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I read the memory management guide for the Objective-C language, but this is a doubt I still have, even after reading many times the chapter.

Let's say I want to return an object I just created in a method of an object like this:

NSString* ret = [[NSString alloc] initWithString:@"My string"];
return ret;

I can do this, but it is not correct according to the ownership policy. The guide states that the correct solution would be to:

NSString* ret = [[NSString alloc] initWithString:@"My string"];
return [ret autorelease];

because, as I'm autoreleasing, I'm no more the owner. My question is: when will the NSString be actually released and deallocated? When the last initialized pool is released? This means that, if I don't create a pool, this object will be released when the application is closed (the pool that xcode creates by default is released at the end). Is this correct? The same applies to objects which are not allocated by me like:

NSString* ret = [NSString stringWithString:@"My string"];

? If I don't create a pool to release it elsewhere, it is released at the end of the application when the pool created by xcode is released? Thanks for any clarification.

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3 Answers 3

up vote 2 down vote accepted

When you call autorelease, you're handing your ownership to the nearest autorelease pool, to be released at the next drain.

There must always be an outermost autorelease pool, but usually there will be other ones closer to the action. You don't have to create these explicitly -- though you can do that too -- they are created by the Cocoa framework in the course of going about the program's business.

If you're coding a non-GUI tool that never hands off to the framework, and you never create another pool, and never call drain on the existing one, then the object will be released when the pool itself is, just before exiting. Otherwise, it will most commonly be released at the end of the event handling cycle, which is one of the key places the framework maintains a pool.

In general, the case of objects created via convenience class methods is the same as those alloced and autoreleased. As it happens, the one you cite from NSString would be a little different because at its base is a constant string, and that doesn't get managed quite the same way. But that's an implementation detail.

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TLDR: Autoreleased objects are released at the end of whatever event loop is currently happening (e.g. handling a touch, a click, or a timer, etc). –  Ben Zotto Nov 27 '10 at 1:06
    
@quix: Whenever a pool is drained actually, which could happen earlier (e.g. by just calling -drain). –  Georg Fritzsche Nov 27 '10 at 2:04
    
@Georg: Of course. Although walkytalky's answer is accurate, I felt that the OP was mainly just confused about the "default" behavior, and was trying to distill that out for him/her. :) –  Ben Zotto Nov 27 '10 at 2:23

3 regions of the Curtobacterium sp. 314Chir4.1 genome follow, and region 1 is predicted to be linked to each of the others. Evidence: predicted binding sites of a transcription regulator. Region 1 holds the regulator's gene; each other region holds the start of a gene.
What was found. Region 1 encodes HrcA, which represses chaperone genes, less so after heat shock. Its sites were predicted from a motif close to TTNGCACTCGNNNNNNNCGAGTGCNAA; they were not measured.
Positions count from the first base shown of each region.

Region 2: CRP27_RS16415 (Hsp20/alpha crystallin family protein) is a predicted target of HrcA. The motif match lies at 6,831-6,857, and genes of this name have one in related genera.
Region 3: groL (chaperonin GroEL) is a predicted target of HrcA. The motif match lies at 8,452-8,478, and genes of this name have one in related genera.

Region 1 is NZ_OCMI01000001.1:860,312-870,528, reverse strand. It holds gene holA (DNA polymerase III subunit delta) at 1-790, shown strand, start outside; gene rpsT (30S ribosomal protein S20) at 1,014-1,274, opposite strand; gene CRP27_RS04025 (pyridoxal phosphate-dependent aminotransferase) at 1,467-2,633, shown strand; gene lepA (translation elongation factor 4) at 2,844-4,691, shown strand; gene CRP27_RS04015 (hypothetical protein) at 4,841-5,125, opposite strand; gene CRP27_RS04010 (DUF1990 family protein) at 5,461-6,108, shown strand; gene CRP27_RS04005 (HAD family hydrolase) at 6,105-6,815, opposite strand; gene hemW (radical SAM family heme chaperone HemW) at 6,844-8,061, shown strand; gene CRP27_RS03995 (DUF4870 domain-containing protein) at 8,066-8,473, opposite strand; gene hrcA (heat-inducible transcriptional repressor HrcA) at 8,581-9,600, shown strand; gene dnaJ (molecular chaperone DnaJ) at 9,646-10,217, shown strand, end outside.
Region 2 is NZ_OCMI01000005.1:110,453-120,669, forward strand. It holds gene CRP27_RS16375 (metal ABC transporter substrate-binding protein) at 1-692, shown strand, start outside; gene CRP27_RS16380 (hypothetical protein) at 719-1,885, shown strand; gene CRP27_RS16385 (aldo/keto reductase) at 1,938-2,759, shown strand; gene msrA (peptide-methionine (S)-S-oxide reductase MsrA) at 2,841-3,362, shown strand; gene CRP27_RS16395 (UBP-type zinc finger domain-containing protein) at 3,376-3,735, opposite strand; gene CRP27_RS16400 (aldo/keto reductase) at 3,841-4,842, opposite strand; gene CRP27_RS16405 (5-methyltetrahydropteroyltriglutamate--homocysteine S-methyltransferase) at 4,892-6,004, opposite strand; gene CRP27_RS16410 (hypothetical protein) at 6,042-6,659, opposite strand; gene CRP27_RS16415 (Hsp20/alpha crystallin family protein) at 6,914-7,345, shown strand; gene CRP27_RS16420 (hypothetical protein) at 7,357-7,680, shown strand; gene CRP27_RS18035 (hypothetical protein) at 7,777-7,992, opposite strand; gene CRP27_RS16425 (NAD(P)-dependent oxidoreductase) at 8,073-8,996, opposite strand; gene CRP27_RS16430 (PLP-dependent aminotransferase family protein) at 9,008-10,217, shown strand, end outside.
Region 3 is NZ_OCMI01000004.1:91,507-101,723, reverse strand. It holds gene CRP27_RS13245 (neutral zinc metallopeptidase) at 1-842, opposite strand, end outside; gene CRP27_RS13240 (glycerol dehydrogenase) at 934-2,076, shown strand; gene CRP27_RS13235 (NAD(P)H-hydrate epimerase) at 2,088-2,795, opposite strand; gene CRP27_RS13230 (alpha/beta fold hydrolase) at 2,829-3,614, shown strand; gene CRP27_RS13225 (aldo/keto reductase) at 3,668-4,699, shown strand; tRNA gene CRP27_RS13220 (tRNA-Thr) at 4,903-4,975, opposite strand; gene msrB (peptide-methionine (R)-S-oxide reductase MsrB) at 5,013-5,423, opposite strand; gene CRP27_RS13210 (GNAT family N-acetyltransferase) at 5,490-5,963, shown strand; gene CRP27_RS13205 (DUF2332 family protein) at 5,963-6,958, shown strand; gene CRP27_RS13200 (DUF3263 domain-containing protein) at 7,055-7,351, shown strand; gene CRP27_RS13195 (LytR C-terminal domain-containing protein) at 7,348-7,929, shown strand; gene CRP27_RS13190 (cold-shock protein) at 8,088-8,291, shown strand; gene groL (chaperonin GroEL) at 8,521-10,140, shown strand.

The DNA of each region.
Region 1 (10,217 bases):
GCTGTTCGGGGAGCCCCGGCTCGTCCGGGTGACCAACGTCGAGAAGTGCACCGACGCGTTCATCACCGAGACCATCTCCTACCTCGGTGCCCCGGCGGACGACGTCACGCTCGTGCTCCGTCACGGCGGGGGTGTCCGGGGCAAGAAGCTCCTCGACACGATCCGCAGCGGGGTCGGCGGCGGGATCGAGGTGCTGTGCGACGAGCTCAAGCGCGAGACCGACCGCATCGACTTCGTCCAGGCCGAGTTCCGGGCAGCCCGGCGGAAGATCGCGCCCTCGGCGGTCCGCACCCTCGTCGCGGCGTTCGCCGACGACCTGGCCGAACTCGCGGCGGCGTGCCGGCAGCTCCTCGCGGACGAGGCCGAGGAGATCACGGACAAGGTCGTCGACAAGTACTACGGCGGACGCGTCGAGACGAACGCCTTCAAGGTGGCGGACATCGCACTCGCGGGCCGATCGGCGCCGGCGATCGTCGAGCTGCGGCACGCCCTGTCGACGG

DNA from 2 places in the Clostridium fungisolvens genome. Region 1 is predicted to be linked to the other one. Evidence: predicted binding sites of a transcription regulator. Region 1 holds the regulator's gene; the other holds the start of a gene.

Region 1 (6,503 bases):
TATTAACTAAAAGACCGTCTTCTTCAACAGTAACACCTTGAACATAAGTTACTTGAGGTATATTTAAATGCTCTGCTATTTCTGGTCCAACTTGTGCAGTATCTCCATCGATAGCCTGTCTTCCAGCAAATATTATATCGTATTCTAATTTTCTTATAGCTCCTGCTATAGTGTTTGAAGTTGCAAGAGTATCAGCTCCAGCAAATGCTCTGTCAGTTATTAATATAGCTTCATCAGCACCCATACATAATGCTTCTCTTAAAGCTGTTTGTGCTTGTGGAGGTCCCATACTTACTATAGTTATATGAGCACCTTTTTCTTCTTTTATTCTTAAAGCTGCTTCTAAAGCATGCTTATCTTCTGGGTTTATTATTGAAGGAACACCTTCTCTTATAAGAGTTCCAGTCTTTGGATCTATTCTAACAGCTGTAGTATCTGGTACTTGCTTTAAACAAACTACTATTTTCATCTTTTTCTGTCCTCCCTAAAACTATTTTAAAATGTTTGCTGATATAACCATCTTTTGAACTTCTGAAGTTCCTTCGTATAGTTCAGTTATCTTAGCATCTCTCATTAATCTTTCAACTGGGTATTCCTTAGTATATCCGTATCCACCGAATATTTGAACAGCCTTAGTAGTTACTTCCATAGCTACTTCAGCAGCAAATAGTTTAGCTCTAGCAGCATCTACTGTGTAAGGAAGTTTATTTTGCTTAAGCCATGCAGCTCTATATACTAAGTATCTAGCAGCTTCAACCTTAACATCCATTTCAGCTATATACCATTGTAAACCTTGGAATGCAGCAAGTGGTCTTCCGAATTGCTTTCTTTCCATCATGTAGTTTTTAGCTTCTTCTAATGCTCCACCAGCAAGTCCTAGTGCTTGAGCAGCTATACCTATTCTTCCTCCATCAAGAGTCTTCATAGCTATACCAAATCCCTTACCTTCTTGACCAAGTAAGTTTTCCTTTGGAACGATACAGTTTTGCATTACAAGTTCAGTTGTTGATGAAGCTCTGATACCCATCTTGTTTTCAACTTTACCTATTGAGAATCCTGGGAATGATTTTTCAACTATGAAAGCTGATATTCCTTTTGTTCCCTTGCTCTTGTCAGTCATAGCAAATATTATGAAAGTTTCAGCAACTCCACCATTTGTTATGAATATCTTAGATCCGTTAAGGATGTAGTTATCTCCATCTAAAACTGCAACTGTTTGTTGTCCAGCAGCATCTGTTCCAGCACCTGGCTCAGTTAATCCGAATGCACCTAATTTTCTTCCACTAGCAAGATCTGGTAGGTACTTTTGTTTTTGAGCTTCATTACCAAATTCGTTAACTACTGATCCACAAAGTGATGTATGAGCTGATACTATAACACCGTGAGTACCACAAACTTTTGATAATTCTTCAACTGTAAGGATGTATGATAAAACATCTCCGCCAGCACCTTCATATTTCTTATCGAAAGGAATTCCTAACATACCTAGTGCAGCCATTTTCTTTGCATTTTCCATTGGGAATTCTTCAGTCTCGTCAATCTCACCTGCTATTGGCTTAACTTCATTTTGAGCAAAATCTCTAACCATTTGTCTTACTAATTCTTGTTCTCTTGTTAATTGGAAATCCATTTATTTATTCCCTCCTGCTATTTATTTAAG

So, you're saying me that it is not known precisely when these objects are released? I mean, how can I know exactly when the current iteration will finish? Anyway, the solution proposed by the documentation is then not good at all... Am I right? It is possible I want to return the value ret in my example, and make it last longer than the current iteration of the event loop. In this case, sending an autorelease is not a solution at all... Right? In that case, I what should I do? I suppose I should return the object and treat it like its owner was the receiver of ret. Am I right? Thanks! –  Luca Carlon Nov 27 '10 at 10:04
1  
@Luca The point of autorelease is to provide a temporary hand-over period during which some other code can claim ownership if it wants. It is designed to address a specific need. If you want detailed control over the object lifetime, do it explicitly. In the case you describe, you should autorelease here and then retain in the code the object is returned to. –  walkytalky Nov 27 '10 at 11:22

Objects go into the current autorelease pool when they're autoreleased. When the pool itself is sent release (or drain, which is the same thing), the objects in it are also sent release. As for when the current autorelease pool will be created and released in most cases, the memory management guide chapter on autorelease says:

The Application Kit automatically creates a pool at the beginning of an event cycle (or event-loop iteration), such as a mouse down event, and releases it at the end

So in practice, autoreleased objects will go away very quickly — before the end of the app's lifetime, and in fact before the next touch/mouseMoved event message is sent.

It's possible to create your own local autorelease pool to make them go away even more immediately if you need to, but that's normally a micro-optimization that might actually make things go a bit slower (it increases the number of messages being sent without necessarily making anything else take less time).

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Keep in mind that -autorelease is nothing but a delayed messaging facility. When you send -autorelease to an object, the current autorelease pool will add that object to its list, and when the pool is drained or released, it will send a -release message to every object in its list.

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